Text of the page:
The new Audi Q8 has been officially unveiled. Powered by a choice of 3.0-litre petrol and diesel engines, the new Audi SUV is set to go head-to-head with the Range Rover Sport and also German premium rivals including the BMW X6 and Mercedes-Benz GLE Coupé.
The Q8 features a strikingly coupé-like roofline and frameless doors. Notable styling flourishes include the new-style upright grille design, which features six vertical chrome fins, bulging wheel arches inspired by the design of the famous Quattro (and which are now a design feature on all new Audis including the Audi A6, A7 and A8) and the option of 22-inch wheels, the largest ever to be offered straight out of the factory.
Technical design flourishes include a full-width light across the rear. It incorporates a new LED arrangement that projects a striking 3D shape and emphasises the car’s width.
Although the Q8 is shorter than the Q7 on which it is based, this is entirely down to the smaller overhangs at the front and rear of the car. As such, interior space is nearly identical, although the Q8 has a strict five-seat layout, whereas the Q7 can be had with seven. The Q8 is 130mm longer than the Range Rover Sport, as well as being 100mm lower and 10mm wider. The Audi’s wheelbase is also 70mm longer, underlining the additional interior space that it offers. Boot space is 650 litres with the seats up and 1,755 litres with them down, compared with the Q7’s 770/1,955 litres.
While the roofline is 40mm lower than that of the Q7 at its highest point (above the front doors), the slope is achieved in part by design sleight, particularly with the use of the dropping roof spoiler. As a result, space at the rear seems to be sufficient even for tall adults.
The Q8 is also 27mm wider than the Q7, a result of engineers seeking ways to make the car more stable and agile. Aluminium has also been extensively used on the retuned five-link front and rear suspension, in order to save weight, although the car’s total weight is yet to verified.
As standard, the car has seven selectable driving modes that alter the settings for the suspension, steering and engine, ranging from off- road modes to more sporting setups. The Q8 can also be specified with one of three different types of suspension, two of which employ air springs to improve comfort.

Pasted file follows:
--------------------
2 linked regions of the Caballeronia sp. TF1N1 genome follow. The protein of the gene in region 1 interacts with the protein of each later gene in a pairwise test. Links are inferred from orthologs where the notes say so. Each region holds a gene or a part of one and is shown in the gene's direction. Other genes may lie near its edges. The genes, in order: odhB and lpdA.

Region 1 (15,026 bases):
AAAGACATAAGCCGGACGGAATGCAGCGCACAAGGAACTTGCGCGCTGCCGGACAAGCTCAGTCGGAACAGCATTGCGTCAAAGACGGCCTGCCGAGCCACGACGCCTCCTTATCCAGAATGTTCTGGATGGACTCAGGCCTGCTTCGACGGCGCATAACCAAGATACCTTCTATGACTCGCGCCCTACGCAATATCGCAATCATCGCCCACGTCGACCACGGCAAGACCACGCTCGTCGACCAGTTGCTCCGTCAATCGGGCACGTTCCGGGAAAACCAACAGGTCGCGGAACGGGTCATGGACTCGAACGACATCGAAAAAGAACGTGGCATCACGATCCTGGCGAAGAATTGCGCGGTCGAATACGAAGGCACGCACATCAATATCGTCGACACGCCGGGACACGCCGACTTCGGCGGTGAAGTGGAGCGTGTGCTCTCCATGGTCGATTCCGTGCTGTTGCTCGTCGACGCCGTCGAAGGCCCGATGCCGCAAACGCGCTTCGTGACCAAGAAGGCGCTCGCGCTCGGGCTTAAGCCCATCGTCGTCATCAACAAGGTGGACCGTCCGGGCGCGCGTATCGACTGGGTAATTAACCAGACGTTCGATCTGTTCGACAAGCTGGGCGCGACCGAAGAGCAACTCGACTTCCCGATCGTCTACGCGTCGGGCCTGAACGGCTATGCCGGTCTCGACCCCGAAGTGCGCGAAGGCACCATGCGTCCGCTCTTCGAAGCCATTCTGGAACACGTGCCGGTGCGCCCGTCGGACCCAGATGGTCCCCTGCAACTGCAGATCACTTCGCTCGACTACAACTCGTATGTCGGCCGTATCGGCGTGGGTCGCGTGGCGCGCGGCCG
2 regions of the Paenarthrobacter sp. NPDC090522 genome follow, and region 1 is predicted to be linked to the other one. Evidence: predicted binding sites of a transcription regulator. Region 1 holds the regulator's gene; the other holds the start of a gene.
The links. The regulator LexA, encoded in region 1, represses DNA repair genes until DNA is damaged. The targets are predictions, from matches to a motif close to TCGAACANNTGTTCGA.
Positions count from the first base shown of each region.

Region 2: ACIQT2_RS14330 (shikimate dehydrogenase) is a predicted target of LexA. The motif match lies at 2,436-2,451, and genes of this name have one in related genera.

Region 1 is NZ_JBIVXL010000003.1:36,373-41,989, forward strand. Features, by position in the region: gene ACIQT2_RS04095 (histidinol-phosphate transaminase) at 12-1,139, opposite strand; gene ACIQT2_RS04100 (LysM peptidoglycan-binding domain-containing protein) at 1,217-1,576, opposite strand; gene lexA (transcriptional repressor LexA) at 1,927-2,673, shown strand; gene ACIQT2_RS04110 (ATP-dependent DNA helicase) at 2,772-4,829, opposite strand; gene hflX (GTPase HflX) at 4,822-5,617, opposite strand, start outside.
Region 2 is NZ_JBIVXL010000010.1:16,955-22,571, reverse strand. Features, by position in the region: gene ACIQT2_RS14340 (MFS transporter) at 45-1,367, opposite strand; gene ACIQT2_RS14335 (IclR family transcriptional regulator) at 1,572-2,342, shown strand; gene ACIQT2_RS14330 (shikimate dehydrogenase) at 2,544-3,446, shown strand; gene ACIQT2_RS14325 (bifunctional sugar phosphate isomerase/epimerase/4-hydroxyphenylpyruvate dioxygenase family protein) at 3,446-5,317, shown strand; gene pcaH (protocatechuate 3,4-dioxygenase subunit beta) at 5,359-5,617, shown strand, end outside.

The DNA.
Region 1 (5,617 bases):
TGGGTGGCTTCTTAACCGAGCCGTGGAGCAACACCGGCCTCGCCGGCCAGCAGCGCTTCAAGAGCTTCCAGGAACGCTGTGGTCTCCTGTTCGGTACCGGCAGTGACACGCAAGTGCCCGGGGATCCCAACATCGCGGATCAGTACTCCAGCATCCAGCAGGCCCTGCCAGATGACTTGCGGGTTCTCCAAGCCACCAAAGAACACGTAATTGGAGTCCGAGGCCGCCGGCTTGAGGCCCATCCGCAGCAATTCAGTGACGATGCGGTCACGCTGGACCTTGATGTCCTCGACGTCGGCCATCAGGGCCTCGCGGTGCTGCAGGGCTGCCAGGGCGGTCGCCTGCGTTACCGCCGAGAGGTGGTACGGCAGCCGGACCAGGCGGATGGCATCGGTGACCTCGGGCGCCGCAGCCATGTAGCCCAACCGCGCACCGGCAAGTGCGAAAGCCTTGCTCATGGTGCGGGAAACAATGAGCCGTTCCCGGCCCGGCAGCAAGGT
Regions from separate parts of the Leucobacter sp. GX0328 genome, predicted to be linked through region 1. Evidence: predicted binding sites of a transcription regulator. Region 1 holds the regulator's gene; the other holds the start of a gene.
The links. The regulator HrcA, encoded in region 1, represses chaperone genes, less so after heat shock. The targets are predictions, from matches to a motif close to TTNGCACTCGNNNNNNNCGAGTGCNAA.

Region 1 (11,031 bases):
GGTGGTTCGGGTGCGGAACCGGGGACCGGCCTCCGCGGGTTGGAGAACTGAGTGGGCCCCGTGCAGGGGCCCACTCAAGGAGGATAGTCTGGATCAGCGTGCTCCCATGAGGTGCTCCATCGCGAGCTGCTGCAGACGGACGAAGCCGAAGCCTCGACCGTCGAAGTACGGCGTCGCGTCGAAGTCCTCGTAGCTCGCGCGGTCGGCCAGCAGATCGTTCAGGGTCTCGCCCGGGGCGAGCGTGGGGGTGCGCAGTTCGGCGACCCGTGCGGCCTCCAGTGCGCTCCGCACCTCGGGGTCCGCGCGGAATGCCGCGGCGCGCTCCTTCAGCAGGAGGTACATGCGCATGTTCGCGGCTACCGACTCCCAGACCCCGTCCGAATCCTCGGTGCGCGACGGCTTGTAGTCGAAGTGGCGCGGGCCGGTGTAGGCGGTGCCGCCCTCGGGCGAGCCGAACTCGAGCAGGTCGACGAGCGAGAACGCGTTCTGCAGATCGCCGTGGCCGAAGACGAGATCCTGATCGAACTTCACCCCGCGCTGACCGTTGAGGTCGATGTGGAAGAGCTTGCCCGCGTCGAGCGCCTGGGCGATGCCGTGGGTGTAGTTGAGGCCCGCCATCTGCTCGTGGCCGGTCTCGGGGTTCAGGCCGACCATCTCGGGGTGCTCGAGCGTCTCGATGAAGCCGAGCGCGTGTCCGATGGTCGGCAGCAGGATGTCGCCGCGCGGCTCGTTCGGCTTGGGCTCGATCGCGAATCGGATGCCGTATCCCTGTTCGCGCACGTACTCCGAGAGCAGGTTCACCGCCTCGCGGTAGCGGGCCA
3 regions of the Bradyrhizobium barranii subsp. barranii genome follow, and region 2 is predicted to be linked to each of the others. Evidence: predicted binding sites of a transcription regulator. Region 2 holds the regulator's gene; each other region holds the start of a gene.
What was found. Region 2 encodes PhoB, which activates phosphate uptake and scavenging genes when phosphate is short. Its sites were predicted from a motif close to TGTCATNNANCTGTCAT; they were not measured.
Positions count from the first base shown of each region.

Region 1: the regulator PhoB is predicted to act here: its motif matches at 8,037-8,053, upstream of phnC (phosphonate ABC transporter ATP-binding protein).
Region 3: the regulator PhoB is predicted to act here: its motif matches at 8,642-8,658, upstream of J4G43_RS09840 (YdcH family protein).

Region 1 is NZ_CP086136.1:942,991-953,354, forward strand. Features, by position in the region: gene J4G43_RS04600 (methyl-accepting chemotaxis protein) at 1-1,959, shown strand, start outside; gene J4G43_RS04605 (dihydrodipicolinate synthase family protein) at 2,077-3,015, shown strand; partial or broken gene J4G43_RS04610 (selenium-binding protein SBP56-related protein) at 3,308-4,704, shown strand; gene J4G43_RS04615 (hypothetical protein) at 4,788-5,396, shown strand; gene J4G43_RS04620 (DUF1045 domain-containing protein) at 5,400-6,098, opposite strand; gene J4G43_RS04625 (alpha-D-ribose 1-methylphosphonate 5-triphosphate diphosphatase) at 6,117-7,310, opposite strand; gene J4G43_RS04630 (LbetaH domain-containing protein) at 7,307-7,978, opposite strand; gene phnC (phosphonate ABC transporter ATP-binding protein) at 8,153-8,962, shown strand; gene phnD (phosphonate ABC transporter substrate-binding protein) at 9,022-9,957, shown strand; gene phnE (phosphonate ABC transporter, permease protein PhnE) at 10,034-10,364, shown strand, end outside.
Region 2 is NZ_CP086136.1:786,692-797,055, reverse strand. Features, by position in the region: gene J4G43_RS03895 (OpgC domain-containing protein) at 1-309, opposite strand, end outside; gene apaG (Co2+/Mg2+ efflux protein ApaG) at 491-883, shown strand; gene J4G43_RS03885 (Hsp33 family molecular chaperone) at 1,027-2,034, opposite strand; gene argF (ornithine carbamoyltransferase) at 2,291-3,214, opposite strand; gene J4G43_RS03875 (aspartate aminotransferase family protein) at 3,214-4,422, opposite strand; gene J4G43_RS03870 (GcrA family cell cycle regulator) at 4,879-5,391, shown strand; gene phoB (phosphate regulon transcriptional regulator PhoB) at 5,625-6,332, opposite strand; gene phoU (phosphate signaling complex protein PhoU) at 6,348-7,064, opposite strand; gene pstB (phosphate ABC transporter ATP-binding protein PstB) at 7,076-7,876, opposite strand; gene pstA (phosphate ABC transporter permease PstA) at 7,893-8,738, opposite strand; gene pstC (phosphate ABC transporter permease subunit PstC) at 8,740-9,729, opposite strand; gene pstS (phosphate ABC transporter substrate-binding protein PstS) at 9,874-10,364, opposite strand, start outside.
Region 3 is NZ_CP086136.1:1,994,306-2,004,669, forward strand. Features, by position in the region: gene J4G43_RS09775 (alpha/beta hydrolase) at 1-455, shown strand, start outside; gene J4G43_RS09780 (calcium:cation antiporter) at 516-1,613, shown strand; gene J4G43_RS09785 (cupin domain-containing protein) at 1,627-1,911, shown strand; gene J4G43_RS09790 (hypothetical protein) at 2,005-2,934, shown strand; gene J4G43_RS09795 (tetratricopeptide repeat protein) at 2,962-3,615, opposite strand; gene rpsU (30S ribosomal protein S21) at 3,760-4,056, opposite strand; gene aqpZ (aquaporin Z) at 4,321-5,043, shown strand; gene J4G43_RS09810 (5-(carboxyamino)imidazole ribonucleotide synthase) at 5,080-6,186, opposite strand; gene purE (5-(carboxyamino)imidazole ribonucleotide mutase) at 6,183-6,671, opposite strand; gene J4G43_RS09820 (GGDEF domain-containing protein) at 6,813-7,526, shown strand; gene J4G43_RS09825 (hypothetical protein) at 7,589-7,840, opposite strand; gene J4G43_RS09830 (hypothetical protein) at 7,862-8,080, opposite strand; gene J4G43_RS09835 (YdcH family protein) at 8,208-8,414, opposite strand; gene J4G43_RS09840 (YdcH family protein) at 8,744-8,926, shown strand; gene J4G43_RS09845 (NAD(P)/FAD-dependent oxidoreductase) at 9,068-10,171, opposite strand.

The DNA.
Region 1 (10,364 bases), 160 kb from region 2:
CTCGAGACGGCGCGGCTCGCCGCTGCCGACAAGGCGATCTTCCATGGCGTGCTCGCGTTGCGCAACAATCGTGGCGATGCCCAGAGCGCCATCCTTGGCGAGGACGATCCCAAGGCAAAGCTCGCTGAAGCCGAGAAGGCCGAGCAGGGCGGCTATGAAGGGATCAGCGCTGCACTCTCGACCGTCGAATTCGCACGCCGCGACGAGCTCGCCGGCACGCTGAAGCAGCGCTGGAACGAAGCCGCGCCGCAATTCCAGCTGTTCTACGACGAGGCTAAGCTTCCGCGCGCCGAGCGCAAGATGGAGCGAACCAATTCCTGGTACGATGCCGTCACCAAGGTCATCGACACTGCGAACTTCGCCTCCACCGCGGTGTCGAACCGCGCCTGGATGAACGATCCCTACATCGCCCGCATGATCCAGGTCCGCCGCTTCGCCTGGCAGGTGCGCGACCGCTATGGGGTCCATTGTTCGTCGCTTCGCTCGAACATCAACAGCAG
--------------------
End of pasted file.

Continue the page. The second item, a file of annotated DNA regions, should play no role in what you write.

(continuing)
Inside, the influence of the new A8, which was revealed last year, is evident, most notably with the new control system for the major functions, which are spread across two large touchscreens. The upper 10.1-inch screen controls the infotainment and navigation functions, while the lower 8.1-inch screen controls the heating, ventilation and air conditioning systems. While these allow the dashboard to have very few buttons on it and give the interior a minimalist look, in the A8 the system has drawn some criticism for its usability.
Similarly, the interior finish and choice of electronic driver aids are reminiscent of those found on Audi’s range-topping sedan. While treatments vary according to the trim level, there is abundant use of leather and chrome. Buyers can choose from numerous enhancements, including four types of leather, three types of seat design and a choice of sound systems that is crowned by a 23-speaker Bang & Olufsen set-up.
Buyers can opt from four driver assistance packages, which range from a low-speed system that autonomously drives the car in a line of traffic, to a system that warns of potential impacts and can contact the emergency services if it detects an accident. In total, there are 39 driver assistance systems available.
Initially, the Q8 will be available with a choice of two 3.0-litre engines: a 340hp petrol in the 55 TFSI and a 286hp diesel in the 50 TDI. The only performance figures released so far are that the diesel can accelerate the Q8 to 100kph from rest in 6.3sec, has a 230kph top speed and 600Nm of torque. The petrol will feature an eight-speed gearbox, with a seven-speed S tronic unit for the diesel.
A less-powerful 230hp 3.0-litre diesel V6 – the 45 TDI – will be offered several months after launch, once the initial rush in demand for the car has slowed.
All three engines employ fuel-saving 48V electrical technology, as pioneered on the SQ7. No other performance or economy figures have yet been released. However, it is already anticipated that hotter versions of the Q8 will be produced, potentially including a next-generation SQ8 that could be offered with a petrol-electric hybrid powertrain.
The Q8 was tested rigorously across various terrains and was also spotted on Indian soil a few months ago.
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